Hip-hop DJs, MCs, beatmakers and dancers from around the world descended on a hotel conference room in Washington, D.C., this spring to learn how to turn their high-energy musical art into tools for empowerment, entrepreneurship and conflict resolution. The program is called Next Level, which teaches “hip-hop diplomacy” and is sponsored by the Department of State’s Bureau of Educational and Cultural Affairs and the University of North Carolina’s music department.
Receiving the Outstanding Contribution to Photography award this year are Chinese-Japanese artist couple RongRong & inri, who are based between Beijing and Kyoto, straddling two dynamic contemporary photography scenes.
Art and politics have always been used together, and Benin-born artist Meschack Gaba is no different. He's been using his art to air his own political and social comments.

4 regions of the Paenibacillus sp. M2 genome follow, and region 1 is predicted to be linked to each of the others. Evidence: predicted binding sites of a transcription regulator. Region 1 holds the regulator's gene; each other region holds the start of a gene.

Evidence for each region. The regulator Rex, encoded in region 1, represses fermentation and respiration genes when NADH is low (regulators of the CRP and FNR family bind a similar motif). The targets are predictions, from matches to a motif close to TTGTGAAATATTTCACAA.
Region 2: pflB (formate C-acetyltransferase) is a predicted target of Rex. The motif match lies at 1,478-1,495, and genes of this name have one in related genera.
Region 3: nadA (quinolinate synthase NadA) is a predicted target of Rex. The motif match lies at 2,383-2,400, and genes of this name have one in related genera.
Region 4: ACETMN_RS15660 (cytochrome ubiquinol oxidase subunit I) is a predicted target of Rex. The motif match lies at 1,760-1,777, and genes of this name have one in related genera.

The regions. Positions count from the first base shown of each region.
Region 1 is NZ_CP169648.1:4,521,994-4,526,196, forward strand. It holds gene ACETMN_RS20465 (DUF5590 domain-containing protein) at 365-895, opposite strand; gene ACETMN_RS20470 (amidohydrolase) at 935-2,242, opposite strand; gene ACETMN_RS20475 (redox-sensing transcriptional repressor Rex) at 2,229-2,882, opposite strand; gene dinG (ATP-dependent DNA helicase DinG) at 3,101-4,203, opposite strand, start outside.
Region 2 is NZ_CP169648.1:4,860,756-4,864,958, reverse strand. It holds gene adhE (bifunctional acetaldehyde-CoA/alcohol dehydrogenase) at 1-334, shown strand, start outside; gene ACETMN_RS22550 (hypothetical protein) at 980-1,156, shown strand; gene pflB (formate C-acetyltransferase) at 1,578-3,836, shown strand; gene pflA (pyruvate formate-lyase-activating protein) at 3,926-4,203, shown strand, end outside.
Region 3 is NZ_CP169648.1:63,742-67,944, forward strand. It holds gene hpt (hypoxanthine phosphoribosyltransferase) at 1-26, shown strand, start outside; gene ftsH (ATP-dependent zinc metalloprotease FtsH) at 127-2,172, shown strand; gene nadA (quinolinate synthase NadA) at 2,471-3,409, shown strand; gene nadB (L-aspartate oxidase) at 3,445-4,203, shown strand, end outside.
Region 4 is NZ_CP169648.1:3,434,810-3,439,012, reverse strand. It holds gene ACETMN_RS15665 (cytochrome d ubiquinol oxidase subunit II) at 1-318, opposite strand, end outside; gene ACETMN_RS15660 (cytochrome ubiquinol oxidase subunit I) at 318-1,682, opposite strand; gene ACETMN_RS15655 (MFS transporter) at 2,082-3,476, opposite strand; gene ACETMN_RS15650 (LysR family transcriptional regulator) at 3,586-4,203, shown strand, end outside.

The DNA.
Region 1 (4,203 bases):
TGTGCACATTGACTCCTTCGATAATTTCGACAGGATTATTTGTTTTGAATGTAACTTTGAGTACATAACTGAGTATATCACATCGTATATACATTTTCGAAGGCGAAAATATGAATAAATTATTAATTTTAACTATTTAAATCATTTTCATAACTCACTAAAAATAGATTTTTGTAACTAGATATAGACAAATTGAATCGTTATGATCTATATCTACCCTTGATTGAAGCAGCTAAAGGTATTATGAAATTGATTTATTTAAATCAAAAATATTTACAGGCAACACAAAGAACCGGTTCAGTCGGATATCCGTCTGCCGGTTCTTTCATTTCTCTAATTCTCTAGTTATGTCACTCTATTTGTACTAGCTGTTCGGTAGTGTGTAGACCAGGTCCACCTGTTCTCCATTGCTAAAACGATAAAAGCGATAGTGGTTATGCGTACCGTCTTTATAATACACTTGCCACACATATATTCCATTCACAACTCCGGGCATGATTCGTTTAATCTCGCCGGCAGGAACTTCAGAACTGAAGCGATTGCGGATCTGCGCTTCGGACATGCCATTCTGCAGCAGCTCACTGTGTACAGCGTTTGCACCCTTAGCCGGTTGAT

“Diplomacy and the Arts, Then and Now,” brought focus to the importance of government-sponsored tours by performers in international relations on Thursday. The seminar was sponsored by the Department of Romance Studies and the program in Medieval and Early Modern Studies Dorothy Ford Wiley fund.
North Korea today is known as the world’s most isolationist nation, an obdurate outpost of totalitarianism. [...] But the public spaces of Senegal, Ethiopia, Kenya and elsewhere are dotted with reminders of a long-running often surreal charm offensive that was waged by the North as part of the Korean peninsula’s own Cold War. Since 1969, Pyongyang’s Mansudae Art Studio has exported statues and other monuments to at least 16 African countries.
Stories about art, music and theater were a key theme in this week’s PD News roundup.